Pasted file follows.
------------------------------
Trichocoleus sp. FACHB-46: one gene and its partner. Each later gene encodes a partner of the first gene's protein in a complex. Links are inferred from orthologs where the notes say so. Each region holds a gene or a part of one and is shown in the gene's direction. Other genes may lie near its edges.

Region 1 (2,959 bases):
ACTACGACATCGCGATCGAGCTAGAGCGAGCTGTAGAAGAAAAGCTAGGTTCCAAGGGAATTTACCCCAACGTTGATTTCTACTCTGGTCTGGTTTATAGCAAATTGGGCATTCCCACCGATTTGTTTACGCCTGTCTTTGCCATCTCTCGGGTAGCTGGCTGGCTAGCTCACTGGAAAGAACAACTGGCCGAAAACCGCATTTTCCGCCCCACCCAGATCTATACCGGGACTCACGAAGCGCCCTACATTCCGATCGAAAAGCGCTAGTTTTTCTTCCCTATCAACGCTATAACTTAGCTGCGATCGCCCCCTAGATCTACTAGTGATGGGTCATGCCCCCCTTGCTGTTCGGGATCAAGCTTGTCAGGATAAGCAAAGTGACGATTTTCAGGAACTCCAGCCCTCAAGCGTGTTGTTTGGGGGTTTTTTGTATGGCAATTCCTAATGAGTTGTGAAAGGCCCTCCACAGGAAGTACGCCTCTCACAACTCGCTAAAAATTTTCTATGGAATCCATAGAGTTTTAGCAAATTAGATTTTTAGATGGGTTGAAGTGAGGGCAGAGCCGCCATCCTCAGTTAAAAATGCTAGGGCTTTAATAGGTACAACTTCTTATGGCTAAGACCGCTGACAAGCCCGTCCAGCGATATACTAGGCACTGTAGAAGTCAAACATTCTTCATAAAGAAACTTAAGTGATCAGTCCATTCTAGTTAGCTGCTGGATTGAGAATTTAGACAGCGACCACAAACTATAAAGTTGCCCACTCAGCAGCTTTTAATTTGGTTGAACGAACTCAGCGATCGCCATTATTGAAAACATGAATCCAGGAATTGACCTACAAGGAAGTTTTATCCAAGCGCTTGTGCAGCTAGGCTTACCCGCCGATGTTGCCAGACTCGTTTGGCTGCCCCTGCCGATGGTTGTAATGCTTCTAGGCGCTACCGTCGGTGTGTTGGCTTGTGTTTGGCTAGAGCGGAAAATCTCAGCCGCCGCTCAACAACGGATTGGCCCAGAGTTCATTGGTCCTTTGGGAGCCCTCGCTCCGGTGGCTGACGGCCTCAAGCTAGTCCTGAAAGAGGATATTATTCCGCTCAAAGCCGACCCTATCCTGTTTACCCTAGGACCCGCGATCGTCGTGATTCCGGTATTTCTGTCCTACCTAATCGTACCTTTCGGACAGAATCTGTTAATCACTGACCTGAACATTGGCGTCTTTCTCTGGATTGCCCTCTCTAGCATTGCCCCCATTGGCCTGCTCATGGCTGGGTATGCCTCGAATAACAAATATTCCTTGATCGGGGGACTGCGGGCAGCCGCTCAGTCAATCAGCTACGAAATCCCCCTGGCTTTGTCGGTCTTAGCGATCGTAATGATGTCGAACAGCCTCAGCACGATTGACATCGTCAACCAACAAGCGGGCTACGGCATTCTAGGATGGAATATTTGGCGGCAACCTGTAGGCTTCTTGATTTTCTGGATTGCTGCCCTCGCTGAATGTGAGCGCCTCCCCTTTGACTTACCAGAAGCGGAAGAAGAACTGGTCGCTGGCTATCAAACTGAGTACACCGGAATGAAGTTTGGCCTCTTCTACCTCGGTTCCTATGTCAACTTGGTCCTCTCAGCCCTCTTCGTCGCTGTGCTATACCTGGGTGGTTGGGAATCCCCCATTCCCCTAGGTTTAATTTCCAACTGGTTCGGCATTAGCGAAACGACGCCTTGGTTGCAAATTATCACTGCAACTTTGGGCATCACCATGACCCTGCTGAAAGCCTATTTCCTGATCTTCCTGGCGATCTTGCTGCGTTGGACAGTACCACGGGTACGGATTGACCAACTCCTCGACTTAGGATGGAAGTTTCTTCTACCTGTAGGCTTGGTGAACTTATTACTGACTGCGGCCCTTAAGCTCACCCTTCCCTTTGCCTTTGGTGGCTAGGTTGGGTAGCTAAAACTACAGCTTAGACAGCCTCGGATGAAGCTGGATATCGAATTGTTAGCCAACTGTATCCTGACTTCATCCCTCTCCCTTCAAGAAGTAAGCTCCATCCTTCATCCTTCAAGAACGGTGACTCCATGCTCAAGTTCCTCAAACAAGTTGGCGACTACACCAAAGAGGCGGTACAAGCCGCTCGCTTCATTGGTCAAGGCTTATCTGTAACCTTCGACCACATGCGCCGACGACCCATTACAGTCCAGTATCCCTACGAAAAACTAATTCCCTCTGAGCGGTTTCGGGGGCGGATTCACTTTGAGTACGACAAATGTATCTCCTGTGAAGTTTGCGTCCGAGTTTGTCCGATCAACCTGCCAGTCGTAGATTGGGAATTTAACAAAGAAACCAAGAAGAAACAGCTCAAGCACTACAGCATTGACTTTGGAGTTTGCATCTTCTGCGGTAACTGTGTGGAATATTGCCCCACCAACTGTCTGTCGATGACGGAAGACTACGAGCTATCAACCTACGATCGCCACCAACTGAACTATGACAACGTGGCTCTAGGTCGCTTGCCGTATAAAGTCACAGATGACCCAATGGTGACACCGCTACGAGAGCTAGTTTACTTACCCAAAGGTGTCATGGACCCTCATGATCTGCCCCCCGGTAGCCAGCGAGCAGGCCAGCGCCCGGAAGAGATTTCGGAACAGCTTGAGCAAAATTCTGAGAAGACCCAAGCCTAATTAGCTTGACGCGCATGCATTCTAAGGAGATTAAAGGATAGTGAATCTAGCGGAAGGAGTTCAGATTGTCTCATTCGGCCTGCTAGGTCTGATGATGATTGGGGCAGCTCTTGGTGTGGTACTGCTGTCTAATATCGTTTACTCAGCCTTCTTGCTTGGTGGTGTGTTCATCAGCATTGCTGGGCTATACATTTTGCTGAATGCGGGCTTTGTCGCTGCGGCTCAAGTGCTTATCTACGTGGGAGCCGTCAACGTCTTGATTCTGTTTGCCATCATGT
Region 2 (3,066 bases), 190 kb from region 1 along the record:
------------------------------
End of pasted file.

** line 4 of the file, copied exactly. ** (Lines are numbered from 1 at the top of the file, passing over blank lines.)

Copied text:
Region 2 (3,066 bases), 190 kb from region 1 along the record: